Column: This Week's Web Picks: Photo editing online; books too great to read; operatic archives; know-it-alls
Editor’s note: This is the next installment of a weekly column by Paul Wiener designed to point readers to cool or useful websites.
This is, for my money, the best and easiest DIY photo editing program available. It's free! It's found online but not as a download: you use it only on the web. Edit your photo in the cloud, but keep it in your pocket! Simply import or drag a picture to a small box on the home page and begin editing.
The directions couldn't be simpler, and there are many options. It's not a Photoshop or a Gimp, but nearly every editing function you might wish for is here, and more. You can crop photos, re-color them, distort them, re-size them, put text, decorative symbols or word balloons on them, add all kinds of special effects, touch up skin, frame them, or make photos look 100 years old.
You can save them to your computer, no strings attached, or even make collages out of a small collection. Even the Help page is user friendly. PicMonkey also exists as a Facebook app.
Though there are others like it, this new application is as easy as it gets, and you don't have to go through another site, like Flickr, to use it. As I said, it's free, but there are hints it might not always be so. If you try it even once, you'll find that its fluid photo manipulation can be almost as addictive as a game. Harnessing one's own creativity can be like that.
We've all been asked "Read any good books lately?" But who gets asked "Read any great books lately?" No one? That's because the idea of greatness in books — the canon of great books — has largely disappeared from schools and public conversation. Some say the academics killed it, others that the concept offends democracy, still others that there's no longer time for greatness, only for change. But if you still believe great books exist as a class apart from the rest, rest assured you have company.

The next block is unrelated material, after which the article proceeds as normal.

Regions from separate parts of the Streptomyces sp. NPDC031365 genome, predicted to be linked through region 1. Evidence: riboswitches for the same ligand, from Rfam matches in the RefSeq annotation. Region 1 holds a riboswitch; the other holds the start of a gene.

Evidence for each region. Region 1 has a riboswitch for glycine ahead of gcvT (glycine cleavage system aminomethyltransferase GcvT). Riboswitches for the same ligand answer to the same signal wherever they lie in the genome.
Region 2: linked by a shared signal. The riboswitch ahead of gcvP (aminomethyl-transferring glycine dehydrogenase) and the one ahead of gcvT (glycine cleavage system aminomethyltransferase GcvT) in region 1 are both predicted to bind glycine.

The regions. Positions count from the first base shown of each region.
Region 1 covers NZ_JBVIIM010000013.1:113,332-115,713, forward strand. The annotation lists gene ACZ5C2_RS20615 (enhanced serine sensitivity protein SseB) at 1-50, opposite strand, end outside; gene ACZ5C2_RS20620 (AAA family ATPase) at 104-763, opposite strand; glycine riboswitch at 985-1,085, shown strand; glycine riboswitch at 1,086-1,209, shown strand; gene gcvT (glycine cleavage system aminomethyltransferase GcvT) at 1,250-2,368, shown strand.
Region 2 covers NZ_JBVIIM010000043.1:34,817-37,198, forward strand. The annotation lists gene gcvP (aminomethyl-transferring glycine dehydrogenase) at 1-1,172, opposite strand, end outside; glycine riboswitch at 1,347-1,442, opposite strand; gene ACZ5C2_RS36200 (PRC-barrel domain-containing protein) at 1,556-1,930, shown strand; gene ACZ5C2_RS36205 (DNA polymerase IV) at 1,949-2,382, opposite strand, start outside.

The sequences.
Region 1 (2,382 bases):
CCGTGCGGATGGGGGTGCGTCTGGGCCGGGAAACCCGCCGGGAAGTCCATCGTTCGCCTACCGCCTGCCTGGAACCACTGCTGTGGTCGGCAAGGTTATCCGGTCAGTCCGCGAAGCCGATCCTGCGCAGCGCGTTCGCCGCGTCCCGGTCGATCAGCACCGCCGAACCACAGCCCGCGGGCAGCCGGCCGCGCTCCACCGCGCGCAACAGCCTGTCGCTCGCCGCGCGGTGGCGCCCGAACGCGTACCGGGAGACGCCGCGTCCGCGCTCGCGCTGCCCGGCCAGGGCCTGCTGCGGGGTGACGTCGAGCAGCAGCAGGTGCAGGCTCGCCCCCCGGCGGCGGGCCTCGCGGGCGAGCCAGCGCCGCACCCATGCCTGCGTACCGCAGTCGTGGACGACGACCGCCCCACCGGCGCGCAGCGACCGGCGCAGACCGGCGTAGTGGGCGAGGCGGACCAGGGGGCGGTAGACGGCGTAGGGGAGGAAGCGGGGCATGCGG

This site presents dozens of lists of Great books that are still taught, discussed, debated, revered, awarded, neglected, tortured by theses, and even read. Great Books are still taught at St. John's College. There are Eastern canons and contemporary canons. There are library lists, authors' lists, Columbia's and Chicago's University lists, critics' lists, Nobel lists, Modern Library lists and magazine lists to worry about.
And when all else fails, there's always Harold Bloom, who's literally read everything he insists is worth reading. Who would have guessed that Phillipe de Commyne's Memoirs was a must-read? Or E.H. Gombrich's The Story of Art? There are thousands of other great books we've forgotten about, don't have time for, find incomprehensible, and pay outrageous tuition to read about. There's not another minute to lose.
Here's a list of all the titles that are included in all these lists. One thing you can be sure of: not a single great book on these lists was written in the last five years. That's a shame: I can think of at least three — can't you?
If you don't like opera, I understand. It's not my favorite genre either, but I love some of the music anyway and feel obliged to tell the many opera lovers out there where they can listen to more than 200 shortened arias by world class artists recorded over the past 115 years.
Chaliapin, Carreras, Sills? Even some orchestral excerpts are here, all by performers who starred at the Met. Real opera buffs won't mind the sometimes scratchy, thin fidelity of the very early recordings and will be surprised at how good many 60-year old ones sound.
Particular recording dates are usually not included, but orchestras, conductors and record labels with catalog numbers are. The site also links to other Met Opera pages, including a timeline of its history, summaries of dozens of opera plots and links to current productions, telecasts, news and streams. If the archived recordings could be played back to back, you'd have more than five hours of listening pleasure. But sad to say, they can't be.
I don't understand much about the world, but usually I'm glad it's there. Even so, I envy people who take it less seriously than I do. Some of those who take it much more seriously, though, like to focus their confusion on rooting out cover-ups, conspiracies, and deceptions.
On this site the world of journalism collides with an ever-receding world of justice. Things are dire, satisfaction is only an expose away, and anger is cleansing. Here is what's behind everything, not only 9/11, but the bank bailouts, big brotherhood, microchip implants, vaccines, global warming and global cuddling.
Most of the issues are linked to real news items from major and alternative media, including documentaries from HBO, the BBC and the History Channel. Inspirational matters, like fluid intelligence and near death experiences, are given a proper airing. All sources are cited in detail. The New Paradigm gets as much respect as history's oldest assumptions. A course in the Hidden Knowledge is offered for free. Just when you thought reality was in your face!
If this all sounds a bit kooky and slippery, well, that's what too much information can do. It happens when you take the world so seriously. If you look closely enough here, you could swear you were missing something important. I wouldn't know.